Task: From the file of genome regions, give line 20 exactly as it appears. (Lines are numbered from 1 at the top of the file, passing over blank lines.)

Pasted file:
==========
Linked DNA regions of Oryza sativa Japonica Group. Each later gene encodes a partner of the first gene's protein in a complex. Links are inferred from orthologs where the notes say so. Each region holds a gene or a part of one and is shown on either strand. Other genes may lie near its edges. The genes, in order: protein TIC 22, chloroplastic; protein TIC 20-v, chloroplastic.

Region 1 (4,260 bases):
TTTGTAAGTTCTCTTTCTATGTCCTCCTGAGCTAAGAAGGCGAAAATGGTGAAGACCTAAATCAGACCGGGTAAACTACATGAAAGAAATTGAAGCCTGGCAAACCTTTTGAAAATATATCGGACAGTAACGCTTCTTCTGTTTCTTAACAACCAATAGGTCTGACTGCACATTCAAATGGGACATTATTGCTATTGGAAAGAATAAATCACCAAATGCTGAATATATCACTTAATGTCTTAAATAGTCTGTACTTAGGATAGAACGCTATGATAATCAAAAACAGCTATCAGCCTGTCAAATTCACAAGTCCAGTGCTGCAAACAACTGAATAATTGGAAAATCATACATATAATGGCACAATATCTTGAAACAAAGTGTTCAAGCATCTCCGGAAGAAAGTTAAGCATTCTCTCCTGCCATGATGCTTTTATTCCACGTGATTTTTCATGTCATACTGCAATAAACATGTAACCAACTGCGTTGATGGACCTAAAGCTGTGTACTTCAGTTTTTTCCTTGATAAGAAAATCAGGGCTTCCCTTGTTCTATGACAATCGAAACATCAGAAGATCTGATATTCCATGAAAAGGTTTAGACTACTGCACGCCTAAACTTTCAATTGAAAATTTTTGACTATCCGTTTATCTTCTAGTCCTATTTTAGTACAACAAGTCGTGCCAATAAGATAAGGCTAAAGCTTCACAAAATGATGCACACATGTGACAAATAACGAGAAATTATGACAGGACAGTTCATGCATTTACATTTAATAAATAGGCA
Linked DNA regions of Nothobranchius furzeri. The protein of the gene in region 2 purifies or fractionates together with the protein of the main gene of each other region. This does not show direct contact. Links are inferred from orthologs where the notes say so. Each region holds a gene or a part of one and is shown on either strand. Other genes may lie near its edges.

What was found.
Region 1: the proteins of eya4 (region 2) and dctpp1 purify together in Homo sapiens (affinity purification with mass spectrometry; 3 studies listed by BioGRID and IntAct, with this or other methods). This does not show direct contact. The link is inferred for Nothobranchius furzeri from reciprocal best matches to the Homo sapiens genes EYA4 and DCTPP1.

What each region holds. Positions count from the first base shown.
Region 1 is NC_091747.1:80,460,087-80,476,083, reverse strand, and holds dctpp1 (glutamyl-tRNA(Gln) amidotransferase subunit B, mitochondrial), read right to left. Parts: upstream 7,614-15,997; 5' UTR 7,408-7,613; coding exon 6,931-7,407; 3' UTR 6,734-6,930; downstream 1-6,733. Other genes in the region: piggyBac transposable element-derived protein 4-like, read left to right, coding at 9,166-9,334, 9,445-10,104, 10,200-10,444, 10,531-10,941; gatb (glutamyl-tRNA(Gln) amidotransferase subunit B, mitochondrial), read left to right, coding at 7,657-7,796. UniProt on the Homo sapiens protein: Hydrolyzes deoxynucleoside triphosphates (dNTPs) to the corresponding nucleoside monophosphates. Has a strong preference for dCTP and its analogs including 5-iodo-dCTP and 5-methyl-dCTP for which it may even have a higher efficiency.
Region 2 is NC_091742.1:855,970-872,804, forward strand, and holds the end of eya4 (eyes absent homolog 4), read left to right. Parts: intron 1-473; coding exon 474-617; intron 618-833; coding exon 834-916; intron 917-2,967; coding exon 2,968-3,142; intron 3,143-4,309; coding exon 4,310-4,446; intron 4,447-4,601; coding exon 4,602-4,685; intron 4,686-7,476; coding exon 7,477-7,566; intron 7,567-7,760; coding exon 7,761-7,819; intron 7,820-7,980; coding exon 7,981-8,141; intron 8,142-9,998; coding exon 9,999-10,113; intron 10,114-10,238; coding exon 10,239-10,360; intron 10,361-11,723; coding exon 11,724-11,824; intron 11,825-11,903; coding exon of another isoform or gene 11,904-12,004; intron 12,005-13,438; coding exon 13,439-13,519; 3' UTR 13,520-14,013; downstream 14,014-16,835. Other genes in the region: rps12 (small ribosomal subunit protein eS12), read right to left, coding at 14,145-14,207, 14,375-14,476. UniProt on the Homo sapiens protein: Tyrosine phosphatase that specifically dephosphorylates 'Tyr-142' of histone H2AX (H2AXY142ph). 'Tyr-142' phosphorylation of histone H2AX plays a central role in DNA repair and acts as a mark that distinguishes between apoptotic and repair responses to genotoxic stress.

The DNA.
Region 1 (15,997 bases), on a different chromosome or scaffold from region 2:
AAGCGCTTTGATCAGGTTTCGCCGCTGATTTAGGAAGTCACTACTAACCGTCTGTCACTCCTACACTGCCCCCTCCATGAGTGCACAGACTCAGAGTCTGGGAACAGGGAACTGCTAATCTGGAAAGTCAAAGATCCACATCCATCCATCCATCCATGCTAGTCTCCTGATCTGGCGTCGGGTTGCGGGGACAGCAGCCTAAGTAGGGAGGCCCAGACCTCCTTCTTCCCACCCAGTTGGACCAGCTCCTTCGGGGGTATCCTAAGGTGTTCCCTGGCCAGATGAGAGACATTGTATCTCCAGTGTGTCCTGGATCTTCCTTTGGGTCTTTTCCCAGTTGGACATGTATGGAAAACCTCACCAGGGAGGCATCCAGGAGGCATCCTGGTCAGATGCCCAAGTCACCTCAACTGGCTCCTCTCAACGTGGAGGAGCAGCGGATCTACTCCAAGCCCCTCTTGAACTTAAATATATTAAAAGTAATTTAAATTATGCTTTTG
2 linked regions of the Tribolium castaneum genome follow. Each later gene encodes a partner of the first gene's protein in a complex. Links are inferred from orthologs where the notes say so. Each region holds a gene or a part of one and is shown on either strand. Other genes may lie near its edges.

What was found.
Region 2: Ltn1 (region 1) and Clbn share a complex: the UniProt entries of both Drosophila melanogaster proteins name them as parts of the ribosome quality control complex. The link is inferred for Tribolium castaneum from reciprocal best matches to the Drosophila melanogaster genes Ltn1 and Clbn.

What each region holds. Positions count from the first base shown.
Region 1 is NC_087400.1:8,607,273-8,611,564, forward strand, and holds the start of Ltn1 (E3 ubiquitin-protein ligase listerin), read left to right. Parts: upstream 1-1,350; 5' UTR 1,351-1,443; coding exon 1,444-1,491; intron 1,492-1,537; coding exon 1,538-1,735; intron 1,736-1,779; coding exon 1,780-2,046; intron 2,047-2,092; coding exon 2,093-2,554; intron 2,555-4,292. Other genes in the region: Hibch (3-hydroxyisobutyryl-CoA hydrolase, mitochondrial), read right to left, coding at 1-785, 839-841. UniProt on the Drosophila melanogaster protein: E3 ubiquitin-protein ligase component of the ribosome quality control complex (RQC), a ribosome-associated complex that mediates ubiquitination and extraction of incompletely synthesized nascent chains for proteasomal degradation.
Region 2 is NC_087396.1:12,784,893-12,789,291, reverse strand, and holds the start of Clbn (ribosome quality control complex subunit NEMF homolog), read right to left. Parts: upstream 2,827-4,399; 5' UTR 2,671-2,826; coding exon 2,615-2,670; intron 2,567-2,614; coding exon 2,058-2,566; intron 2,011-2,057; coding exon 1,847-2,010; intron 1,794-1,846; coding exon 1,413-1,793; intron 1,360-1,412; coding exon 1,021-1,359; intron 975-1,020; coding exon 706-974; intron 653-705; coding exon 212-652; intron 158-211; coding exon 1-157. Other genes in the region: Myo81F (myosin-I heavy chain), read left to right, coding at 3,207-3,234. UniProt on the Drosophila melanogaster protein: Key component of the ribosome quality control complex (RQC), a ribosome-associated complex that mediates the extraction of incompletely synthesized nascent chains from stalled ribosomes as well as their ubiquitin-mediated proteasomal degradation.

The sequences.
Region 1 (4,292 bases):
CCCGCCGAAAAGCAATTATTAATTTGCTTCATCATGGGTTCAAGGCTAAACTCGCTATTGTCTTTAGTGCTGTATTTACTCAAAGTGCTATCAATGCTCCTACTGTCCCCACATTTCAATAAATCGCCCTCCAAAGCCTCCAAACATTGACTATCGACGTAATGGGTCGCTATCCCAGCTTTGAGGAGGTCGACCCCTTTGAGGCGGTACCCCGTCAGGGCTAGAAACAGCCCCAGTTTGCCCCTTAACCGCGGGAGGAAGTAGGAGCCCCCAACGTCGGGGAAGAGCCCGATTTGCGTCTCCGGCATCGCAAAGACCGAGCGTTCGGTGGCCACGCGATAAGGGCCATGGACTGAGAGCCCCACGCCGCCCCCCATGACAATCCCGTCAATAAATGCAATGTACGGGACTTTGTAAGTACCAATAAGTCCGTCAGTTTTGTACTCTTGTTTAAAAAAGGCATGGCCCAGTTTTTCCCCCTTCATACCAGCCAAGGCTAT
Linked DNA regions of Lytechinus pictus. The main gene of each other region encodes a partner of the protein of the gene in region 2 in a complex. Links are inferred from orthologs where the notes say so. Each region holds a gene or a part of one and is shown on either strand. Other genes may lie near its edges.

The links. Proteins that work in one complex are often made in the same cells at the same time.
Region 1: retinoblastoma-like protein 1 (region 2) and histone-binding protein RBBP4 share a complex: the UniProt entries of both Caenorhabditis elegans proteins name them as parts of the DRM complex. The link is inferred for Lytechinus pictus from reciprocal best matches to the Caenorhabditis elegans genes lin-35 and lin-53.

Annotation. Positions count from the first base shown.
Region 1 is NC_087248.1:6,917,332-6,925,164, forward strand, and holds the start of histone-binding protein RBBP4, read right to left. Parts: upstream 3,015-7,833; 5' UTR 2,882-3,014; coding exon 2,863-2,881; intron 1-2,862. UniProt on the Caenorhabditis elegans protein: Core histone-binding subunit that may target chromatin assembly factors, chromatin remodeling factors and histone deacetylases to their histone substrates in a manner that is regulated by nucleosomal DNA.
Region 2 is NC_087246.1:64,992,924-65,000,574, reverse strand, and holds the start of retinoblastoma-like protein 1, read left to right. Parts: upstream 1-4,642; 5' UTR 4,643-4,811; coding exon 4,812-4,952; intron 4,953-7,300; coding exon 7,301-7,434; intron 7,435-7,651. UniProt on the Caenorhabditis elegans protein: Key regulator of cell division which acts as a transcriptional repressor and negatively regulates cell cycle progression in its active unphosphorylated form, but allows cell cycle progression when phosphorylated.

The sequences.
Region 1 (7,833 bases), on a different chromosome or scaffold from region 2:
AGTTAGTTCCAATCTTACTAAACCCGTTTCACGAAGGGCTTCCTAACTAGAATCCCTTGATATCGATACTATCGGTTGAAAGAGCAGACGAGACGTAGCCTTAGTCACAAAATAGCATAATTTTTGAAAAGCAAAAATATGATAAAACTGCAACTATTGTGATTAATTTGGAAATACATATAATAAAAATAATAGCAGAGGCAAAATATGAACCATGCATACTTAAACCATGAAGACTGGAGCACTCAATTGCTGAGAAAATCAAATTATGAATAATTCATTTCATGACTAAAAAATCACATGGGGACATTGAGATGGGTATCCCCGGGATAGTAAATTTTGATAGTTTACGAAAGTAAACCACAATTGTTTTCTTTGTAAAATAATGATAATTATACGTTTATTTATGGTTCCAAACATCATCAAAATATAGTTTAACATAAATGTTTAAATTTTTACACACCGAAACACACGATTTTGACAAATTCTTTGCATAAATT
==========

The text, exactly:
Region 1 (4,292 bases):